Posted: January 4th, 2017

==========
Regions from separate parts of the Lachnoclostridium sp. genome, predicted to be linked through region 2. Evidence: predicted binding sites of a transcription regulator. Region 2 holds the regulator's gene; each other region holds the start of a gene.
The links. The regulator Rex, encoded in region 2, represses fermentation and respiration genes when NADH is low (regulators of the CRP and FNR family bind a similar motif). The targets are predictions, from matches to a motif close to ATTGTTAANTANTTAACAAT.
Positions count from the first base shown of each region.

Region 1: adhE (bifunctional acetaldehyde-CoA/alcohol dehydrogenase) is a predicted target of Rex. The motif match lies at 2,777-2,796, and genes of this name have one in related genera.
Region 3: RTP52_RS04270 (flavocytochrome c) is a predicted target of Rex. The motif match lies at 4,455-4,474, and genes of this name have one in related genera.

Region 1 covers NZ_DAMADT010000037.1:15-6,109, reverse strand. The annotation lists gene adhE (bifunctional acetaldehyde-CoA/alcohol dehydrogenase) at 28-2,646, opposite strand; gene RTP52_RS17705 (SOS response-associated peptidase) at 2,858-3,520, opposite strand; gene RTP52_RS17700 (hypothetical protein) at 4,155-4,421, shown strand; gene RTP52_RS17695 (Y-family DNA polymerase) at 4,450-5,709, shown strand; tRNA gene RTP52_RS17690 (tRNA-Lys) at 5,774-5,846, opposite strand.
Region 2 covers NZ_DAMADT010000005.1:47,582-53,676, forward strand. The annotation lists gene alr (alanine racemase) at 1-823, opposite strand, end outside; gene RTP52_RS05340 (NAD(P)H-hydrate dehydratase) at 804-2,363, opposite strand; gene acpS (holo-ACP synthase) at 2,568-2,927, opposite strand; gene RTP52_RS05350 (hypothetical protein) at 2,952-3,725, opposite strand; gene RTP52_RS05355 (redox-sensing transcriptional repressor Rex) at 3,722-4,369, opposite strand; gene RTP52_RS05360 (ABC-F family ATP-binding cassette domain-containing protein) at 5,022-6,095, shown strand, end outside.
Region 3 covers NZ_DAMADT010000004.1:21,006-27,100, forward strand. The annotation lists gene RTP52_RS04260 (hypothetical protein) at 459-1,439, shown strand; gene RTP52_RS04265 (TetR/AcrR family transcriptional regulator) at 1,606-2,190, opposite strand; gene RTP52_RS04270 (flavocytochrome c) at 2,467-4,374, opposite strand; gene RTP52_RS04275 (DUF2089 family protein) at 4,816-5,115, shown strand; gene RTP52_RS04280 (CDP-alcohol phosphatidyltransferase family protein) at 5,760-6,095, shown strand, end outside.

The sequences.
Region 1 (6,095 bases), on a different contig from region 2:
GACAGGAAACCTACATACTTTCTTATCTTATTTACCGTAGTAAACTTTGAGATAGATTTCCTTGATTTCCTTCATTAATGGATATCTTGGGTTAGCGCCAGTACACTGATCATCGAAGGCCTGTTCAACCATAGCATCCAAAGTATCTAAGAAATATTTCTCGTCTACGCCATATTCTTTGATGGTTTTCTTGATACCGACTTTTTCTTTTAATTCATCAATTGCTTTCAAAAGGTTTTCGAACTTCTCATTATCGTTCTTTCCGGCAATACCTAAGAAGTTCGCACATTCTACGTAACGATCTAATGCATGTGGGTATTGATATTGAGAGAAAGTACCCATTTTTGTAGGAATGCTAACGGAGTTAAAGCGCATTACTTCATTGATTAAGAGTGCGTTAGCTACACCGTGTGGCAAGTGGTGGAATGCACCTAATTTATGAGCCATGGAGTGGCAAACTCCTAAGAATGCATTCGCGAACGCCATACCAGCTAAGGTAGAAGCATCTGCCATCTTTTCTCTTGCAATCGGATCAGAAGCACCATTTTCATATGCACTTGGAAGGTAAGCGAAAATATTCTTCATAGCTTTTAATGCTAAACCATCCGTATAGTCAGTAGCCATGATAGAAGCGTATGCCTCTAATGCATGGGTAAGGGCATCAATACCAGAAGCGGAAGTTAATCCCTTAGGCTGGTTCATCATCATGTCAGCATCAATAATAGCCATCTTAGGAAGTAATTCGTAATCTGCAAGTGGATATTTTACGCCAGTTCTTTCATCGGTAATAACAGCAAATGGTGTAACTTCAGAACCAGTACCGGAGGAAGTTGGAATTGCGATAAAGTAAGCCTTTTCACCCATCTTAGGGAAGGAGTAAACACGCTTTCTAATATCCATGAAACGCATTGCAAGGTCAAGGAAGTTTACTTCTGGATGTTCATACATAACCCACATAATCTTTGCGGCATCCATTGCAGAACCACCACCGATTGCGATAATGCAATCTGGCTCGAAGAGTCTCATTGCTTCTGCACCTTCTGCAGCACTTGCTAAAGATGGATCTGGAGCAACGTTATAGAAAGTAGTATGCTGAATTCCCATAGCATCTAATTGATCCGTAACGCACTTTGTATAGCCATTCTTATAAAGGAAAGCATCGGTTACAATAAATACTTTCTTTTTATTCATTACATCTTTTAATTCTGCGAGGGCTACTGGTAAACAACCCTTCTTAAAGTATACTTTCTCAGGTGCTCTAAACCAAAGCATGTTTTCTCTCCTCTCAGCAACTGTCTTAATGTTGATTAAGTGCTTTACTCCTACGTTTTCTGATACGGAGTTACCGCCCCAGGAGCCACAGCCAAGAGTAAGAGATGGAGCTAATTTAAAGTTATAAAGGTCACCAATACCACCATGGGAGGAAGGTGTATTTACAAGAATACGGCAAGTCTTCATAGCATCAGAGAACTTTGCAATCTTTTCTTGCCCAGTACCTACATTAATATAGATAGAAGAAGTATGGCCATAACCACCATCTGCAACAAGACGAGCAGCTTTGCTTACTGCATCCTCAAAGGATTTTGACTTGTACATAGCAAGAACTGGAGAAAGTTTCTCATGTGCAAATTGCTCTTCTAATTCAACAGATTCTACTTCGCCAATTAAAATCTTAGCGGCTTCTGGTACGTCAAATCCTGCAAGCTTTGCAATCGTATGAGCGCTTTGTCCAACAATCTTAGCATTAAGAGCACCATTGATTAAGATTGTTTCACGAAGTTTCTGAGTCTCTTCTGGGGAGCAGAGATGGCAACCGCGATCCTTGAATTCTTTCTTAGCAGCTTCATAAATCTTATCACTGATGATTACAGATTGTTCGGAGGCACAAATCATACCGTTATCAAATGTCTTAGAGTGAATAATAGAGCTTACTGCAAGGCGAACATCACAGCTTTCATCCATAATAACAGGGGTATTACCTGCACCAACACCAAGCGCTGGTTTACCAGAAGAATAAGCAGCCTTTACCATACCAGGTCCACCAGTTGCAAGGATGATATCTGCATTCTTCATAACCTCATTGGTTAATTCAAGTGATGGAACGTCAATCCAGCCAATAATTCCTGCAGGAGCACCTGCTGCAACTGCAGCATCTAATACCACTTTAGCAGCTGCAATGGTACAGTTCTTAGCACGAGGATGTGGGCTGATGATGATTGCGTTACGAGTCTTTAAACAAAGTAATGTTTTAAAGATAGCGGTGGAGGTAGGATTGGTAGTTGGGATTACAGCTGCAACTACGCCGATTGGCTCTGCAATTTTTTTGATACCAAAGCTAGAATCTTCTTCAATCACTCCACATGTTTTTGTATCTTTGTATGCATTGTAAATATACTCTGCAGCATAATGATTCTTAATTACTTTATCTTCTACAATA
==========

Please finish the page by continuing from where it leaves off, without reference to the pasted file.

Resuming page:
Unequal-Equal Supervisors Hubert Johnson is a department head. He has been with the company for 30 years and knows his way around quite well. He has two employees, Harriet Green and Neil White. Harriet has been with the company for 15 years and Neil has been with the company for six years. Harriet has always been cooperative, loyal, dependable, but not an especially good supervisor. Recently Hubert has noticed that Harriet has begun to “slip” in the performance of some of her duties. Neil, on the other hand is a very ambitious, energetic, and dependable supervisor who grasps problems quickly and easily. Hubert has to complete performance appraisals on both individuals annually. Ten months ago he did his appraising with a great deal of displeasure because he hated to face the unpleasantness of a negative performance appraisal review. As a result, he rated both the employees about the same. When a discussion about the ratings was conducted, both supervisors appeared to be satisfied with the rating they had received. Six months ago business began to fall off and a reduction in force was put into effect. This week, after a number of other people were laid off or demoted, it became necessary to move either Harriet Green or Neil White from the position of a supervisor to that of a worker until sales picked up. Hubert wants to keep Neil on the supervisor job, but on the basis of the appraisals there is no difference between the two. In the past when two employees had the same ratings, the person with the most seniority receives priority. Hubert must decide today what to do. Questions 1. How have the inaccurate performance ratings created more problems? 2. What HR and legal issues could be raised in this case?
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